The last significant change is the recommended addition of a “redundant” GS1 DataMatrix two-dimensional (2-D) symbol on case pack labels. This symbol is printed in addition to the two GS1-128 linear bar codes currently used by most pharma manufacturers. Both of the GS1-128 linear bar codes are still required, but their composition has been revised as outlined above.
The goal in adding the redundant 2-D GS1 DataMatrix symbol—which duplicates exactly all of the primary GS1-128 symbol data (GTIN or S-GTIN) plus the data encoded in the secondary GS1-128 bar code—is to populate the supply chain with efficiently scannable 2-D symbols to complement and enhance scanning efficiency when camera-based (2-D) scanning is implemented by distributors for case-level receiving, put-away, picking, and distribution. Although 2-D imagers can also read linear bar codes, putting all of the GS1 data elements in a compact, quick-reading 2-D GS1 DataMatrix symbol located in a consistent position (generally in the upper right-hand corner of every case pack label) will help drive timely adoption of 2-D imaging. This technology will be essential in a few years when government mandated pedigree and track and trace regulations—predicated on uniquely serialized units of sale/SKUs and case packs—are slated to come into effect.
Other than the need to carve out about one square inch of space on the case pack label for the GS1 DataMatrix symbol (and possibly upgrade label design software), the marginal cost to add this critical new bar code element is considered to be virtually zero for most manufacturers. Here’s why. First, virtually all current pharmaceutical case pack labels will need to be redesigned to achieve conformance with this revision to the HDMA guidelines. Even if a label design software upgrade is required, 2-D bar codes will surely be an essential element in pharmaceutical supply-chain pedigree and track and trace applications in the next few years, so the expense will be incurred in any event. Second, no new information technology requirement is imposed because the data elements encoded in the GS1 DataMatrix symbol are exactly those that are encoded in the GS1-128 linear bar codes. Third, no additional thermal transfer ribbon material or label print time is required when the redundant GS1 DataMatrix symbol is included. Moreover, many companies will use this opportunity to better standardize and reduce the number of label sizes and formats, which should result in lower overall case pack labeling costs going forward.
An observation from David Colombo, Serialization Program Leader for Eli Lilly & Co. (Indianapolis, IN) and a member of the HDMA task force, seemed to reflect the broad sentiments of the group. “The updated HDMA guidelines arrive at a critical juncture, given the changes manufacturers and repackagers face as they prepare for serialization and data synchronization using GS1 global standards. The reference tables, FAQs, and illustrations in this document are the result of strong collaboration among manufacturers, wholesalers, technical consultants, and other industry experts. This document will be an essential resource for the next several years and beyond for anyone involved in pharmaceutical packaging and distribution. HDMA’s leadership and coordination in providing this guidance will help to promote accurate and efficient processing of materials and transactional data in the U.S. pharmaceutical distribution chain.”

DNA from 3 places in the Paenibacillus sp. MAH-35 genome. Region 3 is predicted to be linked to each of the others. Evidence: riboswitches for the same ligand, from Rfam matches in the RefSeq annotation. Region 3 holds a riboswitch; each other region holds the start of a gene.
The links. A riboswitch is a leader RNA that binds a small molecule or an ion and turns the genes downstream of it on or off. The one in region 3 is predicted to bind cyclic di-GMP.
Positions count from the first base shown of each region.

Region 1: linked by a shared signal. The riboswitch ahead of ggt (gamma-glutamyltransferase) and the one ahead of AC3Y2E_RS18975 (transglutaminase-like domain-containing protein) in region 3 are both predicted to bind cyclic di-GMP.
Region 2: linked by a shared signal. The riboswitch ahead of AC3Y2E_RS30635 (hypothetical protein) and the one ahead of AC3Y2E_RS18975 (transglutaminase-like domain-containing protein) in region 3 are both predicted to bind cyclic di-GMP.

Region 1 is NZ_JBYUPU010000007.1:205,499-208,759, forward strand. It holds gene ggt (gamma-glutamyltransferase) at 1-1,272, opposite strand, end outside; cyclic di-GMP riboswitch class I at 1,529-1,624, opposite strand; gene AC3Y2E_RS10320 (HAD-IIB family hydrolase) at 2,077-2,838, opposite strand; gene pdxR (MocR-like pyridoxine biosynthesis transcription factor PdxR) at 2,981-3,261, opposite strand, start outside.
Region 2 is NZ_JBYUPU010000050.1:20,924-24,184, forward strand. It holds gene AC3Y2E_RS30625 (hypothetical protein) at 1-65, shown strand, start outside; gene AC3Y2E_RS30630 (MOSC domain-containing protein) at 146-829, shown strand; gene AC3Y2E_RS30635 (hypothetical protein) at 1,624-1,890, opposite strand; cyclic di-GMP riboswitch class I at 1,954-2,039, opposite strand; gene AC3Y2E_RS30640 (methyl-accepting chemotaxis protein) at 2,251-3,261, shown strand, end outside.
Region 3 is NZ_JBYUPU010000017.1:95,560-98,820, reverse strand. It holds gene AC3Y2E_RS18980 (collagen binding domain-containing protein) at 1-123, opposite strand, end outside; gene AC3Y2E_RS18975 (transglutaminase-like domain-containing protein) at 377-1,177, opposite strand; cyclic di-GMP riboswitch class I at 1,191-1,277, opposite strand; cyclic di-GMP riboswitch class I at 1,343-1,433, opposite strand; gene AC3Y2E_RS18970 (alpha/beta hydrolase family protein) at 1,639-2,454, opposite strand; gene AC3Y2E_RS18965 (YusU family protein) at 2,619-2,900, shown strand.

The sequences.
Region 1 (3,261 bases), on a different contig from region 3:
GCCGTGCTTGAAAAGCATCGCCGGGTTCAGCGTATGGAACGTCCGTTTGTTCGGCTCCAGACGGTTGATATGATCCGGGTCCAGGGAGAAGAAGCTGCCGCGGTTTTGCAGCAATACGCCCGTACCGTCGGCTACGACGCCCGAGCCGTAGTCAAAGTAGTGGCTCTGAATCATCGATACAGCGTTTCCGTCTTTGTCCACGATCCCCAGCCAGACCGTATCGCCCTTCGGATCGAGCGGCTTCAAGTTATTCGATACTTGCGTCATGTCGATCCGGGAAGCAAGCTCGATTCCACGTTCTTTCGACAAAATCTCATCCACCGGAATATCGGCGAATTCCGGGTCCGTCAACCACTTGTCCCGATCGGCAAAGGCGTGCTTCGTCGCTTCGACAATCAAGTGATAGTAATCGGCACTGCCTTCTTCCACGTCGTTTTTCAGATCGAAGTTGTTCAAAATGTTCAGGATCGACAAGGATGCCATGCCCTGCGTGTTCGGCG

This article highlights the most important changes incorporated in the 2011 edition of “HDMA Guidelines for Bar Coding in the Pharmaceutical Supply Chain.” Be sure to reference the complete document, available at no charge to HDMA members and for sale to other interested parties at www.HealthcareDistribution.org, for complete technical details, example labels and explanations, primary source references, and other essential information.
George Wright IV is Vice-President, Consulting & Business Development, at Product Identification & Processing Systems Inc. (PIPS) and served as principal editor and bar code subject matter expert for the 2005 and 2011 editions of the HDMA Guidelines (for which PIPS was also the corporate sponsor). He is Vice-Chair/Chair-Elect of the new AIM Unique Device Identifier Committee and Past Chair of the AIM Technical Symbology Committee (TSC); a certified GS1-US Bar Code Consultant; and a regular contributor to Pharmaceutical & Medical Packaging News. Questions, comments, or requests for application assistance may be emailed to the author at email@example.com.